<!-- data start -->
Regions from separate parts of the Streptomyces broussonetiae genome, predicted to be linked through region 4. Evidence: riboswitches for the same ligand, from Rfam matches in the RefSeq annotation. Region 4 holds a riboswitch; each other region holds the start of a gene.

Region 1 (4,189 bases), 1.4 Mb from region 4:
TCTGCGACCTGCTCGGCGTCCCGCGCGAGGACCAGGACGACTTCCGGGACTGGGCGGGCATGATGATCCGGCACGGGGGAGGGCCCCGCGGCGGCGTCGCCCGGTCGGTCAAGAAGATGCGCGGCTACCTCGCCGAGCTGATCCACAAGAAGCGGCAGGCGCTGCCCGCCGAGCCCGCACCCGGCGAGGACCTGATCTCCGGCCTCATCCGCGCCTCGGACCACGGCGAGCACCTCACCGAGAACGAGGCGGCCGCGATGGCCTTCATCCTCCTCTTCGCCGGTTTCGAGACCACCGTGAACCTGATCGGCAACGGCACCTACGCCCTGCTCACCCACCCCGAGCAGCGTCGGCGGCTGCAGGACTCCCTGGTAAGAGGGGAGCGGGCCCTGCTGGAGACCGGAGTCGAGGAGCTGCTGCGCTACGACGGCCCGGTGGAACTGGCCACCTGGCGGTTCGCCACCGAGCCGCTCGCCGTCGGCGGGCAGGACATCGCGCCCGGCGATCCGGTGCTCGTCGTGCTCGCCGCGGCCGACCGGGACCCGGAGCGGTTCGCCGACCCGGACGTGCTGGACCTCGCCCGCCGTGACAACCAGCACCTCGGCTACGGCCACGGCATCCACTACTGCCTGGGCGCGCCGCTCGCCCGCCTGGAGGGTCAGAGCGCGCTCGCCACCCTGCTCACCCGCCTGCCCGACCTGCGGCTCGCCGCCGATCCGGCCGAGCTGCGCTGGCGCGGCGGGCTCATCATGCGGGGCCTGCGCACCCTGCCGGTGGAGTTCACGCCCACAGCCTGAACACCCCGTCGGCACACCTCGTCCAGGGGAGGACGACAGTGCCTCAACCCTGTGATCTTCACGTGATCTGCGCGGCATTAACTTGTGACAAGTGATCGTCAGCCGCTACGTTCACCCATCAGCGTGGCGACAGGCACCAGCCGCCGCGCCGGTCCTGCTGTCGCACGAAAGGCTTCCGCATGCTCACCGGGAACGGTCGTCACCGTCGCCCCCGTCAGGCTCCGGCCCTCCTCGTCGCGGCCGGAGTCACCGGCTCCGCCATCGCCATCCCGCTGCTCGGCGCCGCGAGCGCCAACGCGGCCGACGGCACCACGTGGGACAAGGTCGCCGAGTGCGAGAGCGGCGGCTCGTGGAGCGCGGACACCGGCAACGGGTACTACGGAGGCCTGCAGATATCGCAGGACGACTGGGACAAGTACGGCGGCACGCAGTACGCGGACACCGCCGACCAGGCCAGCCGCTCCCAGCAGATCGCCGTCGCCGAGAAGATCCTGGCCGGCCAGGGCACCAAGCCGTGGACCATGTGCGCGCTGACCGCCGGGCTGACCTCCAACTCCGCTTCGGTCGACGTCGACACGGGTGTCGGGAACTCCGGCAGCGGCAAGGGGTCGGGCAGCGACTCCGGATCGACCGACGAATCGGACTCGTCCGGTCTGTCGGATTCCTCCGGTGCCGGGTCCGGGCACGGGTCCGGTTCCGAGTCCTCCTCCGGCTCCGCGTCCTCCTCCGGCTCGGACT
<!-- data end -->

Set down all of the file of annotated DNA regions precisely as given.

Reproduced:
Regions from separate parts of the Streptomyces broussonetiae genome, predicted to be linked through region 4. Evidence: riboswitches for the same ligand, from Rfam matches in the RefSeq annotation. Region 4 holds a riboswitch; each other region holds the start of a gene.

Region 1 (4,189 bases), 1.4 Mb from region 4:
TCTGCGACCTGCTCGGCGTCCCGCGCGAGGACCAGGACGACTTCCGGGACTGGGCGGGCATGATGATCCGGCACGGGGGAGGGCCCCGCGGCGGCGTCGCCCGGTCGGTCAAGAAGATGCGCGGCTACCTCGCCGAGCTGATCCACAAGAAGCGGCAGGCGCTGCCCGCCGAGCCCGCACCCGGCGAGGACCTGATCTCCGGCCTCATCCGCGCCTCGGACCACGGCGAGCACCTCACCGAGAACGAGGCGGCCGCGATGGCCTTCATCCTCCTCTTCGCCGGTTTCGAGACCACCGTGAACCTGATCGGCAACGGCACCTACGCCCTGCTCACCCACCCCGAGCAGCGTCGGCGGCTGCAGGACTCCCTGGTAAGAGGGGAGCGGGCCCTGCTGGAGACCGGAGTCGAGGAGCTGCTGCGCTACGACGGCCCGGTGGAACTGGCCACCTGGCGGTTCGCCACCGAGCCGCTCGCCGTCGGCGGGCAGGACATCGCGCCCGGCGATCCGGTGCTCGTCGTGCTCGCCGCGGCCGACCGGGACCCGGAGCGGTTCGCCGACCCGGACGTGCTGGACCTCGCCCGCCGTGACAACCAGCACCTCGGCTACGGCCACGGCATCCACTACTGCCTGGGCGCGCCGCTCGCCCGCCTGGAGGGTCAGAGCGCGCTCGCCACCCTGCTCACCCGCCTGCCCGACCTGCGGCTCGCCGCCGATCCGGCCGAGCTGCGCTGGCGCGGCGGGCTCATCATGCGGGGCCTGCGCACCCTGCCGGTGGAGTTCACGCCCACAGCCTGAACACCCCGTCGGCACACCTCGTCCAGGGGAGGACGACAGTGCCTCAACCCTGTGATCTTCACGTGATCTGCGCGGCATTAACTTGTGACAAGTGATCGTCAGCCGCTACGTTCACCCATCAGCGTGGCGACAGGCACCAGCCGCCGCGCCGGTCCTGCTGTCGCACGAAAGGCTTCCGCATGCTCACCGGGAACGGTCGTCACCGTCGCCCCCGTCAGGCTCCGGCCCTCCTCGTCGCGGCCGGAGTCACCGGCTCCGCCATCGCCATCCCGCTGCTCGGCGCCGCGAGCGCCAACGCGGCCGACGGCACCACGTGGGACAAGGTCGCCGAGTGCGAGAGCGGCGGCTCGTGGAGCGCGGACACCGGCAACGGGTACTACGGAGGCCTGCAGATATCGCAGGACGACTGGGACAAGTACGGCGGCACGCAGTACGCGGACACCGCCGACCAGGCCAGCCGCTCCCAGCAGATCGCCGTCGCCGAGAAGATCCTGGCCGGCCAGGGCACCAAGCCGTGGACCATGTGCGCGCTGACCGCCGGGCTGACCTCCAACTCCGCTTCGGTCGACGTCGACACGGGTGTCGGGAACTCCGGCAGCGGCAAGGGGTCGGGCAGCGACTCCGGATCGACCGACGAATCGGACTCGTCCGGTCTGTCGGATTCCTCCGGTGCCGGGTCCGGGCACGGGTCCGGTTCCGAGTCCTCCTCCGGCTCCGCGTCCTCCTCCGGCTCGGACT